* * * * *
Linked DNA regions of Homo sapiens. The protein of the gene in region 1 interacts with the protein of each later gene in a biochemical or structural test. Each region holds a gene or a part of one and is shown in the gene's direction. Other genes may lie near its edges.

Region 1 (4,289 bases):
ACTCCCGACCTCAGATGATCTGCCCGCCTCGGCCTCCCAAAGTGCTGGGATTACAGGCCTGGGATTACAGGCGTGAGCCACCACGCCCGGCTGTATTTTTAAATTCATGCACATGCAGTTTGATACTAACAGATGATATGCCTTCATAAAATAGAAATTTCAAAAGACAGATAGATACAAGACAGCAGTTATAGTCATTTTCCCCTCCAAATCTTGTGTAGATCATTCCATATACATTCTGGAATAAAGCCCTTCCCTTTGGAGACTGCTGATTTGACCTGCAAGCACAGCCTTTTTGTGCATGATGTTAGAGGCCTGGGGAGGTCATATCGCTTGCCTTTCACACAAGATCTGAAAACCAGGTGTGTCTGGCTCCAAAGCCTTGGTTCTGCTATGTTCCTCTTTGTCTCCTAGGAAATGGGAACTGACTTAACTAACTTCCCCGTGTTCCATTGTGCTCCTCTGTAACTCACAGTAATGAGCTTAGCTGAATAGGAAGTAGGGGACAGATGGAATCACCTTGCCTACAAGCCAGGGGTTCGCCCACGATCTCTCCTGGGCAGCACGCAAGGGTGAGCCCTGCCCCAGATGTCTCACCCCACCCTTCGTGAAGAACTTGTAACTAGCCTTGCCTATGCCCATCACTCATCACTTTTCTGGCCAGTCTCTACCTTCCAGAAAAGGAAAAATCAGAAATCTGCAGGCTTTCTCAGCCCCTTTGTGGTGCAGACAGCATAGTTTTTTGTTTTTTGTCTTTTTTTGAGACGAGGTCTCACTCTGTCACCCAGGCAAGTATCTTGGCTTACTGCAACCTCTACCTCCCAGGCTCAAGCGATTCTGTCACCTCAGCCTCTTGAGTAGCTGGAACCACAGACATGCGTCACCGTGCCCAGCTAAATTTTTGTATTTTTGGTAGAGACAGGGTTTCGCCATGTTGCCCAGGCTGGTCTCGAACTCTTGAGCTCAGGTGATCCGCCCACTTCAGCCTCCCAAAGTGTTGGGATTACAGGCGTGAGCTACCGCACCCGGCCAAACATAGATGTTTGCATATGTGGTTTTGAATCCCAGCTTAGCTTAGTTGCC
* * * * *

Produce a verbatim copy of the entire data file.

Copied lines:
Linked DNA regions of Homo sapiens. The protein of the gene in region 1 interacts with the protein of each later gene in a biochemical or structural test. Each region holds a gene or a part of one and is shown in the gene's direction. Other genes may lie near its edges.

Region 1 (4,289 bases):
ACTCCCGACCTCAGATGATCTGCCCGCCTCGGCCTCCCAAAGTGCTGGGATTACAGGCCTGGGATTACAGGCGTGAGCCACCACGCCCGGCTGTATTTTTAAATTCATGCACATGCAGTTTGATACTAACAGATGATATGCCTTCATAAAATAGAAATTTCAAAAGACAGATAGATACAAGACAGCAGTTATAGTCATTTTCCCCTCCAAATCTTGTGTAGATCATTCCATATACATTCTGGAATAAAGCCCTTCCCTTTGGAGACTGCTGATTTGACCTGCAAGCACAGCCTTTTTGTGCATGATGTTAGAGGCCTGGGGAGGTCATATCGCTTGCCTTTCACACAAGATCTGAAAACCAGGTGTGTCTGGCTCCAAAGCCTTGGTTCTGCTATGTTCCTCTTTGTCTCCTAGGAAATGGGAACTGACTTAACTAACTTCCCCGTGTTCCATTGTGCTCCTCTGTAACTCACAGTAATGAGCTTAGCTGAATAGGAAGTAGGGGACAGATGGAATCACCTTGCCTACAAGCCAGGGGTTCGCCCACGATCTCTCCTGGGCAGCACGCAAGGGTGAGCCCTGCCCCAGATGTCTCACCCCACCCTTCGTGAAGAACTTGTAACTAGCCTTGCCTATGCCCATCACTCATCACTTTTCTGGCCAGTCTCTACCTTCCAGAAAAGGAAAAATCAGAAATCTGCAGGCTTTCTCAGCCCCTTTGTGGTGCAGACAGCATAGTTTTTTGTTTTTTGTCTTTTTTTGAGACGAGGTCTCACTCTGTCACCCAGGCAAGTATCTTGGCTTACTGCAACCTCTACCTCCCAGGCTCAAGCGATTCTGTCACCTCAGCCTCTTGAGTAGCTGGAACCACAGACATGCGTCACCGTGCCCAGCTAAATTTTTGTATTTTTGGTAGAGACAGGGTTTCGCCATGTTGCCCAGGCTGGTCTCGAACTCTTGAGCTCAGGTGATCCGCCCACTTCAGCCTCCCAAAGTGTTGGGATTACAGGCGTGAGCTACCGCACCCGGCCAAACATAGATGTTTGCATATGTGGTTTTGAATCCCAGCTTAGCTTAGTTGCC